All That the Rain Promises and More…

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The best mushroom hunting book ever. Delivers amazing lore, practical tips, and the most concise (yet reliable) bullet points for identification of fruiting fungus. The seasons and species are biased to the west coast but this back-pocket-sized book is perfectly useable anywhere in the country. It’s inspiring and delightful. Puts the fun back in fungi.

-- KK  

All That the Rain Promises and More…
David Arora
1991, 256 pages
$13

Available from Amazon

Sample Excerpts:

An extraordinary haul of wild Matsutake

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Mining for Mushrooms

It was a long time ago, in my hippie days. I was living on a commune, and I was sick and tried of all the bickering and brown rice. I really needed some space, so I split for Arizona, where I heard that there was nothing but, to see the spring wildflowers. So get this: we’re driving down this crusty, dusty desert road on the way to a scenic overlook — the most unlikely place in the world for mushrooms — and I see this glimmer of white in the ditch by the road. We stop for a look and, sure enough, it’s an old Agaricus bitorquis. Jade says it must be the only shroom in the state of Arizona, and I’m about to agree when I start noticing all these cracks everywhere in the hard red clay along the road. It was shroom city. There were hundreds, big clumps of them, veins of them , but all underground! Most were several inches under, some more that a foot. “Dig this!” I said to Jade. “With what?” she wanted to know. We used our hands, making piles of them on the road as we walked along.

Of course we were noticed. An RV stopped, and this older couple from Long Beach got out and wanted to know what we were doing. “We’re mining for mushrooms,” I said, pausing for effect, “and we’ve just struck the mother lode.” We could tell they really wanted to try their hand at it. They sold life insurance and had been traveling for three months, visiting every national park in the country and this was their final stop, their last scenic overlook, and they were so burned out, they really wanted to do something exciting. But duty called, they just had to go on to the overlook.

Five minutes later they were back for some fun. Along with everything else in the world they had brand new shovels with them which they’d been wanting to use for months, and they started pulling giant buttons out of the ground like clams. Boy were they stoked! Mushrooms, edible mushrooms, under the sun-baked desert crust! It was totally incredible to them. It wasn’t in their tourist guides or on their itinerary, the auto club hadn’t said anything about it, it had never occurred to them to eat wild mushrooms, so they just got more and more excited and started scurrying around yelping and babbling like kids, “Look at this sonofagun over here!”; “Mine’s ever bigger than yours!”; “Holy Cow, it’s hard as a rock!”, I can’t believe I’m doing this!”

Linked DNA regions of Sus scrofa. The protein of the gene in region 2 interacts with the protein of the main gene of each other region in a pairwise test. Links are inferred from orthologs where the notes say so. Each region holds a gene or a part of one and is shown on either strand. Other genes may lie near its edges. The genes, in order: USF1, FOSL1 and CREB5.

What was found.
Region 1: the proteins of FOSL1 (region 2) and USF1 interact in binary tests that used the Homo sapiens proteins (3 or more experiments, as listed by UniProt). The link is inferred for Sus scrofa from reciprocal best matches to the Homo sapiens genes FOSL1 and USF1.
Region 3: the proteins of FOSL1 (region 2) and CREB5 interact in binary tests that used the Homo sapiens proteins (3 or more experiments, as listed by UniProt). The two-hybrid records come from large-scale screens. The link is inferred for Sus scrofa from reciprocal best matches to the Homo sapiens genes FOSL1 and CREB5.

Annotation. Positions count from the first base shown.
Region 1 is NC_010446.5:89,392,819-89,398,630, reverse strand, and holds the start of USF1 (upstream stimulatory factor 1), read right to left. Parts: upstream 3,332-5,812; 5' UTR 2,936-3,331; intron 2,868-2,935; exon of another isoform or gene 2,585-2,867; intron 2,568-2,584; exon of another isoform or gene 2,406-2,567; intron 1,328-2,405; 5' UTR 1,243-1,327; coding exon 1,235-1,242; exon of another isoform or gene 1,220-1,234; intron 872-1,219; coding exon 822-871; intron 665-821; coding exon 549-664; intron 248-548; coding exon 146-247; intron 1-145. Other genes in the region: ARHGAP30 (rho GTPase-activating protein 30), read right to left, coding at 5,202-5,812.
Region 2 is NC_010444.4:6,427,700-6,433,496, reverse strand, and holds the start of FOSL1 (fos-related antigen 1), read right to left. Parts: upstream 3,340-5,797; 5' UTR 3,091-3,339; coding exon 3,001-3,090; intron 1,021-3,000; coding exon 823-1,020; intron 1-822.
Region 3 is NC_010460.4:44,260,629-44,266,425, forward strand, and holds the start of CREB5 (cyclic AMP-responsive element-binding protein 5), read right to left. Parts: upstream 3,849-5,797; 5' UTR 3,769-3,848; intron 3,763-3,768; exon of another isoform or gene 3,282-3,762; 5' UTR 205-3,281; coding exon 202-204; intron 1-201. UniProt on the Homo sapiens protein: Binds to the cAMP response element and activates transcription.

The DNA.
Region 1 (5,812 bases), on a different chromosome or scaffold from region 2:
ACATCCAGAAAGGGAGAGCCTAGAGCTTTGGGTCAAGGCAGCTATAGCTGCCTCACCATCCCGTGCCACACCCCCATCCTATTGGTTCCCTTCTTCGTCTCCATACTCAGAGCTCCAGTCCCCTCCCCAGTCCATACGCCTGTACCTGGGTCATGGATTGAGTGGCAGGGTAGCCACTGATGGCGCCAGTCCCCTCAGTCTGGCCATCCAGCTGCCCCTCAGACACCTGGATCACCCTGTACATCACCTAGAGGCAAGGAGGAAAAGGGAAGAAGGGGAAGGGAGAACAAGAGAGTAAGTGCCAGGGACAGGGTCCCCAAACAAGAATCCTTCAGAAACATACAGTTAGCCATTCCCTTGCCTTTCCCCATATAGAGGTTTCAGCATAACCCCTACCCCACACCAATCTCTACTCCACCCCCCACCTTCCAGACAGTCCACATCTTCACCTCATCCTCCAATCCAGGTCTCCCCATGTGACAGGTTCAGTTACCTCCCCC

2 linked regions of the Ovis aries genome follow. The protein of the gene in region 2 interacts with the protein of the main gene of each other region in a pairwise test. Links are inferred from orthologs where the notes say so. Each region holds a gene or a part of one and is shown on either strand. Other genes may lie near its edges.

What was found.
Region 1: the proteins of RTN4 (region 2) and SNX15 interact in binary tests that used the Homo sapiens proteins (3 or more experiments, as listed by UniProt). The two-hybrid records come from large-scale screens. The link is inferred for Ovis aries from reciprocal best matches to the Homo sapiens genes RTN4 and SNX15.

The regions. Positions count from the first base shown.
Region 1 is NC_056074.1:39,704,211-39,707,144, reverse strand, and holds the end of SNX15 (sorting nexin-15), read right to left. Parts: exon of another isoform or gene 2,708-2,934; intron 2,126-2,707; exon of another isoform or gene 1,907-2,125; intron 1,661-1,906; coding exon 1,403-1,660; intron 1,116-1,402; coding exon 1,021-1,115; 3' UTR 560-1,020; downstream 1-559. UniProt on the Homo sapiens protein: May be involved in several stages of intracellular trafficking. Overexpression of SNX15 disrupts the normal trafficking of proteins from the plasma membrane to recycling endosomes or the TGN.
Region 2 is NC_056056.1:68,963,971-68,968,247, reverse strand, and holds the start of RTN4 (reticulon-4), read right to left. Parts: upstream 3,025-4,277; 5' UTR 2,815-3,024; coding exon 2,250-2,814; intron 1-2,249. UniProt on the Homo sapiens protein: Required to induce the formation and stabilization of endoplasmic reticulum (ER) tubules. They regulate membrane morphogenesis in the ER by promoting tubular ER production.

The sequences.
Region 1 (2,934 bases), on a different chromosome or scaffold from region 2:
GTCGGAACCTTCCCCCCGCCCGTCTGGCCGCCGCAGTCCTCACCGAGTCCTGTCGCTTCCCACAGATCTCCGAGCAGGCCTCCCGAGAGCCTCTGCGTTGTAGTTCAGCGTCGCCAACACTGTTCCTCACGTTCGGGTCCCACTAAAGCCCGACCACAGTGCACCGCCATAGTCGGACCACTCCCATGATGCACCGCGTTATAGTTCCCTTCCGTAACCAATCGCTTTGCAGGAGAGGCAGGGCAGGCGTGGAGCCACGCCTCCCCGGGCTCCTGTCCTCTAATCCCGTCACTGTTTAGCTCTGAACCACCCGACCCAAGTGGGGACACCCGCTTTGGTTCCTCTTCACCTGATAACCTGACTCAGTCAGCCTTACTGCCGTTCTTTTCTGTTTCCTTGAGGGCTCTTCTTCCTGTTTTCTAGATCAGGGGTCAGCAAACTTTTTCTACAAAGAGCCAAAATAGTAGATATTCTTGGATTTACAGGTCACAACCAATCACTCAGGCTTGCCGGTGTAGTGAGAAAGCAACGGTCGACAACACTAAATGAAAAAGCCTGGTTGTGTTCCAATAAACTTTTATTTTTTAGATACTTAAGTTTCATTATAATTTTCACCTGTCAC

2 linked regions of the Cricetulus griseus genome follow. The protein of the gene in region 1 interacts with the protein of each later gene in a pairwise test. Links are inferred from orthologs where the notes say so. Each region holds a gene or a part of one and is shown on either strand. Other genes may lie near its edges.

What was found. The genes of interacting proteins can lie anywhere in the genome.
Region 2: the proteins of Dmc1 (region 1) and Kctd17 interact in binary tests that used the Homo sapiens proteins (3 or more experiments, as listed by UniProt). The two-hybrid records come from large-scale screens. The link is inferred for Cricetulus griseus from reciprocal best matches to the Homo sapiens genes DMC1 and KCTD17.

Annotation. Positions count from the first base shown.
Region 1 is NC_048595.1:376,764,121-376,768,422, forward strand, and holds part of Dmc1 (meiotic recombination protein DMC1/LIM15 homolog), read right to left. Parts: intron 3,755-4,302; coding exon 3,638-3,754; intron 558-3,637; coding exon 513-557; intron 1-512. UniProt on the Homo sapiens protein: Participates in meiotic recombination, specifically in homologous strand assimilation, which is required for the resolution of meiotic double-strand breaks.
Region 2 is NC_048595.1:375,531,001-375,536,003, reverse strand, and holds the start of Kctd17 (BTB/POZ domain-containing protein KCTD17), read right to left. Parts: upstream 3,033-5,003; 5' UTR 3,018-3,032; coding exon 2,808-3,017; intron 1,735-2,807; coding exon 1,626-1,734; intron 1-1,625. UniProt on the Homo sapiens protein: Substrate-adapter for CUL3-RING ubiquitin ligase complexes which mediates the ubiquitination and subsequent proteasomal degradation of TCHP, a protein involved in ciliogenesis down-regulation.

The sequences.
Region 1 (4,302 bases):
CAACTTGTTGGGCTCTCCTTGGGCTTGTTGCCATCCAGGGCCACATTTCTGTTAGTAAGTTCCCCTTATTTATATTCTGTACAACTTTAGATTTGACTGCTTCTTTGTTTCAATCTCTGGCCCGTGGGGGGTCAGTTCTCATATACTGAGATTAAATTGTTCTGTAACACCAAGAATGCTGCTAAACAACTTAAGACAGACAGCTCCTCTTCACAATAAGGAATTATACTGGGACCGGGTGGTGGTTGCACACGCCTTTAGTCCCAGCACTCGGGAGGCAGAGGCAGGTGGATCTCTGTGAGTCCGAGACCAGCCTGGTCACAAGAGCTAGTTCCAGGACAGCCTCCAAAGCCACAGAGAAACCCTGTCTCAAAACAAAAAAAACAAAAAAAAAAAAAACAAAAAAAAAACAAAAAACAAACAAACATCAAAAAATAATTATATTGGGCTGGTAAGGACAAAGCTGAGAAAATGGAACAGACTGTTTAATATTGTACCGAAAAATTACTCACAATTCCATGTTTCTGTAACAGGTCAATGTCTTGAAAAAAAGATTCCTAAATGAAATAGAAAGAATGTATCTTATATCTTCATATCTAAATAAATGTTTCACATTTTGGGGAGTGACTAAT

Another RV pulled over to see what all the commotion was about. One of them also sold insurance and of course they had shovels, so they dug right in. Then another RV joined us, a Mormon family from Moab, a bicyclist bound for Lubbock, and two local Navajo. We must have pulled up a couple hundred pounds, and we left lodes behind. Talk about “overlook” — we wouldn’t have gotten any if that one old cap hadn’t made it above the ground!

There was only one campground in the area and we were all staying there, so that night we had this incredible spontaneous mushroom feast with gourmet foods and drinks they’d stashed away in their RV’s for that one really special occasion, and what could be more special than this? We ate fabulously and got along famously, and the couple from Long Beach wanted to know if this was what it was like to live communally and I said: “Sure, we do this every night.”

I guess you could say we made their day. In fact, they said it was the best thing that happened to them on their whole trip! We had more for breakfast the next morning, and sun-dried the rest, and that one couple just couldn’t stop taking about how excited they were. I kept getting letters from them afterwards, and I bet they’re still talking about it, twelve years later, telling their grandchildren about the mighty once-in-a-blue-moon shroom bloom beneath the Arizona desert. Me, I’m not much of a talker, but I’m sure tempted to go back — I never did make it to that scenic overlook.
Max Lipp

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A truly gigantic Western Giant Puffball